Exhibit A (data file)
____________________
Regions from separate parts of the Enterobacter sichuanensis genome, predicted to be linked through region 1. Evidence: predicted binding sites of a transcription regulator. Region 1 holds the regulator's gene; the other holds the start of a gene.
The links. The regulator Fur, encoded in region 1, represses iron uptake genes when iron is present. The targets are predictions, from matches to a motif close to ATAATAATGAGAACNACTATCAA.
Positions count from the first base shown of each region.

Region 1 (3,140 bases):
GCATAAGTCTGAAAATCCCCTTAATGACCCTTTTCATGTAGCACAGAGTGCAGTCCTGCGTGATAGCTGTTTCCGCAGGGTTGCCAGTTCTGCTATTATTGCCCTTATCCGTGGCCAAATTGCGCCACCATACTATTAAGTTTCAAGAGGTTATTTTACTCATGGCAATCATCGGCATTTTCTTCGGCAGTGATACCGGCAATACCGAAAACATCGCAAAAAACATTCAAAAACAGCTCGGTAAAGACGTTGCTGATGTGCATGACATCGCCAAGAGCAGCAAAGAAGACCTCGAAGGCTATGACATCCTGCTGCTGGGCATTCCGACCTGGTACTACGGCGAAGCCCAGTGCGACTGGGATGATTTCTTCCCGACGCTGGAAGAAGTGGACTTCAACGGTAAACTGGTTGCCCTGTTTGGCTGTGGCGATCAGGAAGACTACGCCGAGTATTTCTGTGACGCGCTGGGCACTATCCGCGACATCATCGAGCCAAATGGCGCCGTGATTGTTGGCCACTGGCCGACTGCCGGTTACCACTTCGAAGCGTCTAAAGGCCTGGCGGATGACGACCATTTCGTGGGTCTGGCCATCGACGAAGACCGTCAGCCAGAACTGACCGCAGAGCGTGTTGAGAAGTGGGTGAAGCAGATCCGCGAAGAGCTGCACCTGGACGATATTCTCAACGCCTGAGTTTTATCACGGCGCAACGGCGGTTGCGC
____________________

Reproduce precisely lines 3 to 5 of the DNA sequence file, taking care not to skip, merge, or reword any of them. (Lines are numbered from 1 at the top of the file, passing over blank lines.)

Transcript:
Positions count from the first base shown of each region.

Region 1 (3,140 bases):
GCATAAGTCTGAAAATCCCCTTAATGACCCTTTTCATGTAGCACAGAGTGCAGTCCTGCGTGATAGCTGTTTCCGCAGGGTTGCCAGTTCTGCTATTATTGCCCTTATCCGTGGCCAAATTGCGCCACCATACTATTAAGTTTCAAGAGGTTATTTTACTCATGGCAATCATCGGCATTTTCTTCGGCAGTGATACCGGCAATACCGAAAACATCGCAAAAAACATTCAAAAACAGCTCGGTAAAGACGTTGCTGATGTGCATGACATCGCCAAGAGCAGCAAAGAAGACCTCGAAGGCTATGACATCCTGCTGCTGGGCATTCCGACCTGGTACTACGGCGAAGCCCAGTGCGACTGGGATGATTTCTTCCCGACGCTGGAAGAAGTGGACTTCAACGGTAAACTGGTTGCCCTGTTTGGCTGTGGCGATCAGGAAGACTACGCCGAGTATTTCTGTGACGCGCTGGGCACTATCCGCGACATCATCGAGCCAAATGGCGCCGTGATTGTTGGCCACTGGCCGACTGCCGGTTACCACTTCGAAGCGTCTAAAGGCCTGGCGGATGACGACCATTTCGTGGGTCTGGCCATCGACGAAGACCGTCAGCCAGAACTGACCGCAGAGCGTGTTGAGAAGTGGGTGAAGCAGATCCGCGAAGAGCTGCACCTGGACGATATTCTCAACGCCTGAGTTTTATCACGGCGCAACGGCGGTTGCGC